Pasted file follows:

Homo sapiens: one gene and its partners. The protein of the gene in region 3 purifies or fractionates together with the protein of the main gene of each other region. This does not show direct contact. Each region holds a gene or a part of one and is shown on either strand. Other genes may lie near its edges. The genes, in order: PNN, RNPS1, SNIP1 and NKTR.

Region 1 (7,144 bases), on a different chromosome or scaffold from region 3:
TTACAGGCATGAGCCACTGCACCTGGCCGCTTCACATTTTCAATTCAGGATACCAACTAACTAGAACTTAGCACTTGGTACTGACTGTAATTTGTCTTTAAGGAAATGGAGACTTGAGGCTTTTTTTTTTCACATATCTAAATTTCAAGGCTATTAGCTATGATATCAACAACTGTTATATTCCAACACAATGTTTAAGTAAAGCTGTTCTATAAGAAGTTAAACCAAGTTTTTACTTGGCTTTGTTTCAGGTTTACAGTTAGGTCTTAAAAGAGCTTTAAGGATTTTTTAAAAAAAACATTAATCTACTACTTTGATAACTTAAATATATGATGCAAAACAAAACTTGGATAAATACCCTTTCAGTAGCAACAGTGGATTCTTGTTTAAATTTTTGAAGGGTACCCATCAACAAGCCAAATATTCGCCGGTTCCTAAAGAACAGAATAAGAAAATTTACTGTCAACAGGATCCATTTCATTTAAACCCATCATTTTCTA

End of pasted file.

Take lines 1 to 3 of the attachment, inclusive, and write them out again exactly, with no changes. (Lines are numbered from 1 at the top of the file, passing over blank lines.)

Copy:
Homo sapiens: one gene and its partners. The protein of the gene in region 3 purifies or fractionates together with the protein of the main gene of each other region. This does not show direct contact. Each region holds a gene or a part of one and is shown on either strand. Other genes may lie near its edges. The genes, in order: PNN, RNPS1, SNIP1 and NKTR.

Region 1 (7,144 bases), on a different chromosome or scaffold from region 3:
TTACAGGCATGAGCCACTGCACCTGGCCGCTTCACATTTTCAATTCAGGATACCAACTAACTAGAACTTAGCACTTGGTACTGACTGTAATTTGTCTTTAAGGAAATGGAGACTTGAGGCTTTTTTTTTTCACATATCTAAATTTCAAGGCTATTAGCTATGATATCAACAACTGTTATATTCCAACACAATGTTTAAGTAAAGCTGTTCTATAAGAAGTTAAACCAAGTTTTTACTTGGCTTTGTTTCAGGTTTACAGTTAGGTCTTAAAAGAGCTTTAAGGATTTTTTAAAAAAAACATTAATCTACTACTTTGATAACTTAAATATATGATGCAAAACAAAACTTGGATAAATACCCTTTCAGTAGCAACAGTGGATTCTTGTTTAAATTTTTGAAGGGTACCCATCAACAAGCCAAATATTCGCCGGTTCCTAAAGAACAGAATAAGAAAATTTACTGTCAACAGGATCCATTTCATTTAAACCCATCATTTTCTA